When my own children were abstract, a lot of this was harder for me to clarify. I never wanted to take recess time away from a kid struggling to behave, but I didn’t really understand why. Now, I know firsthand that play is important work, and it’s the very place where kids build their capacity to self regulate. Yet, schools withhold recess from the children who are struggling most to regulate themselves in the classroom on a daily basis. I wouldn’t want my child to get this kind of reactionary, illogical treatment and I will no longer be a part of meting it out to other children.

I used to spend days in the summer beautifying a classroom, only to have daily conflicts with kids who didn’t care for it like it was a sacred space. Sure, most kids recognized the love that went into the work and did their part to keep things neat, but I now see that those who left trash behind were probably communicating that this space felt more mine than theirs, and that perhaps me leaving them out of its creation was a part of the reason why.

I hope and expect to return to the classroom and so I’m eager to use this time to do the kind of critical reflection that is so hard to fit in each day when there are thirty plus living, breathing, feeling people expecting you to lead and love and keep promises to them. I’m paying close attention to precisely what it is at Blue House that made me say “THIS! I WANT THIS FOR PENNY!” so that I can seek to replicate it for all the kids I hope to teach.

Blue House has an art-based atelier that students can elect to spend time at during the school day. During orientation, Penny found her way there and created a string of beads on her own volition and the teacher promised it would be hanging from a branch outside her classroom for the first day.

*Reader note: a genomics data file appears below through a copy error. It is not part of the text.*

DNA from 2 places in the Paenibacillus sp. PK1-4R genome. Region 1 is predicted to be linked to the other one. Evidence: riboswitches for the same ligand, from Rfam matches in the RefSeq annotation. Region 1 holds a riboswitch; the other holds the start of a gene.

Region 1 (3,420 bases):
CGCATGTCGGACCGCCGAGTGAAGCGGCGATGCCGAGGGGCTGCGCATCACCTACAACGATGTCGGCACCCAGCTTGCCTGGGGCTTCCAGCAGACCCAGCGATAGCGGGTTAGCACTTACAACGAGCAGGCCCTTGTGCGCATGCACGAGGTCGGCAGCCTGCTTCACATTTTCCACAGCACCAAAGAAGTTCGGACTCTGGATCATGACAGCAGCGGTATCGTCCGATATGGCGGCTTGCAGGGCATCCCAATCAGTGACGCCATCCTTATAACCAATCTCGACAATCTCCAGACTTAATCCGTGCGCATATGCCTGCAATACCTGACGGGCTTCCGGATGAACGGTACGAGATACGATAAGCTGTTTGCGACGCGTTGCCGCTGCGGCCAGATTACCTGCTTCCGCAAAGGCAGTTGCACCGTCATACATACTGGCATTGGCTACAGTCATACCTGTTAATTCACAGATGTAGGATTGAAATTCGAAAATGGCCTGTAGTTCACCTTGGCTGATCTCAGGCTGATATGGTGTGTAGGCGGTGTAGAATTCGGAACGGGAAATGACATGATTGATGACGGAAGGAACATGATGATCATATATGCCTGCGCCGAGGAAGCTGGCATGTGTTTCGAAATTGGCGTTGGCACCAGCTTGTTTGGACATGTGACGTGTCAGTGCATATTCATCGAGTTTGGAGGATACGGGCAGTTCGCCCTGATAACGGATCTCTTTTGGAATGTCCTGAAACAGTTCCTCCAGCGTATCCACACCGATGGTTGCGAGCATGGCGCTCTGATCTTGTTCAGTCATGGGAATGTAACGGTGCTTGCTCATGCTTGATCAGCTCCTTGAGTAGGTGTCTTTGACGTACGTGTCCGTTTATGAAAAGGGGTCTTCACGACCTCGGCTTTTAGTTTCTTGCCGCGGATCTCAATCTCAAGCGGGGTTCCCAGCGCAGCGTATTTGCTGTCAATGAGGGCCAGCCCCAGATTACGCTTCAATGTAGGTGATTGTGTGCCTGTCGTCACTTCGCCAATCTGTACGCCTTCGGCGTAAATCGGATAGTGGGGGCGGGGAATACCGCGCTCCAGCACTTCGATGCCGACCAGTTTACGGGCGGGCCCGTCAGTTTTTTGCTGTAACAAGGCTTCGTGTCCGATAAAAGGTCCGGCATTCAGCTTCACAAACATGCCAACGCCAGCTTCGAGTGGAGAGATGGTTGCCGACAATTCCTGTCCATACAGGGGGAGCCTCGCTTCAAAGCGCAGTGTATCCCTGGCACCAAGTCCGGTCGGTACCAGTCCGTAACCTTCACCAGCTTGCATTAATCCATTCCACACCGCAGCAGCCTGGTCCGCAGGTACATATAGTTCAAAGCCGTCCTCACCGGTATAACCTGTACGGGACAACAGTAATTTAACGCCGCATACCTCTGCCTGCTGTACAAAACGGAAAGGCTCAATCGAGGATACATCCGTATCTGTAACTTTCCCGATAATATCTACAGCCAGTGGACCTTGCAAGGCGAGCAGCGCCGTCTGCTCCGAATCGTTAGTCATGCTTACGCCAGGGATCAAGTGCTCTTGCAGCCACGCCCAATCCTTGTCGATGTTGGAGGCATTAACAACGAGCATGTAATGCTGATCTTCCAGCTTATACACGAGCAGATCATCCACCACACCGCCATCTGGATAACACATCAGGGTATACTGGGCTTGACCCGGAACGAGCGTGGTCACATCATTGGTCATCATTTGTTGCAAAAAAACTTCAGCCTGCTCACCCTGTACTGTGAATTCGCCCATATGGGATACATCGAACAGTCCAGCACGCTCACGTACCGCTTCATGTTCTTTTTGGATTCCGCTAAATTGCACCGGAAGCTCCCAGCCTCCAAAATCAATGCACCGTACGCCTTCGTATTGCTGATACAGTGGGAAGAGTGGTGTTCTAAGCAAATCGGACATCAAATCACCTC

Currently, Penny is enrolled from 9-12 most days with 9-3 occasionally. We’ve already talked about how doing this for term one will let her give us feedback on what she prefers. She came with us on all school visits, and while she was enchanted by every nice playground, it was only when leaving Blue House that she asked “Mommy, when can we come back here?” She woke up Saturday after our Friday orientation and spend the morning asking me why it wasn’t Monday yet.

I feel so lucky to let her voice and her needs have a seat at the table because for a long time they really didn’t. It lets me feel that we are together, with her teachers and classmates, on this journey as equals, as individuals collectively striving for a common goal: that she learns to lean into her natural curiosity, to trust her capacity to learn on her own terms and define those terms for herself – for the work of education isn’t memorizing theorems or dates, it’s learning how you learn so you can continue to immerse yourself in anything that interests you, beginning with the passions of childhood and extending beyond your retirement.

The teachers I respect most are quick to point out how much they learn from their students. The parents I look up to always help me see that when I’m feeling challenged by my children it can be traced back to a lesson I’ve yet to wholly master. Age simply means we’ve had more at-bats, but life is infinitely complex and nuanced and if we’re honest with ourselves we are all always learning alongside one another.

I’m confident that I’ve found the optimal place for Penny’s formal pre-K education to commence and even though I’m actually not in the classroom in any capacity myself, I’m still excited for all I’ll learn this school year too – about education, about my children, about the world, and about myself.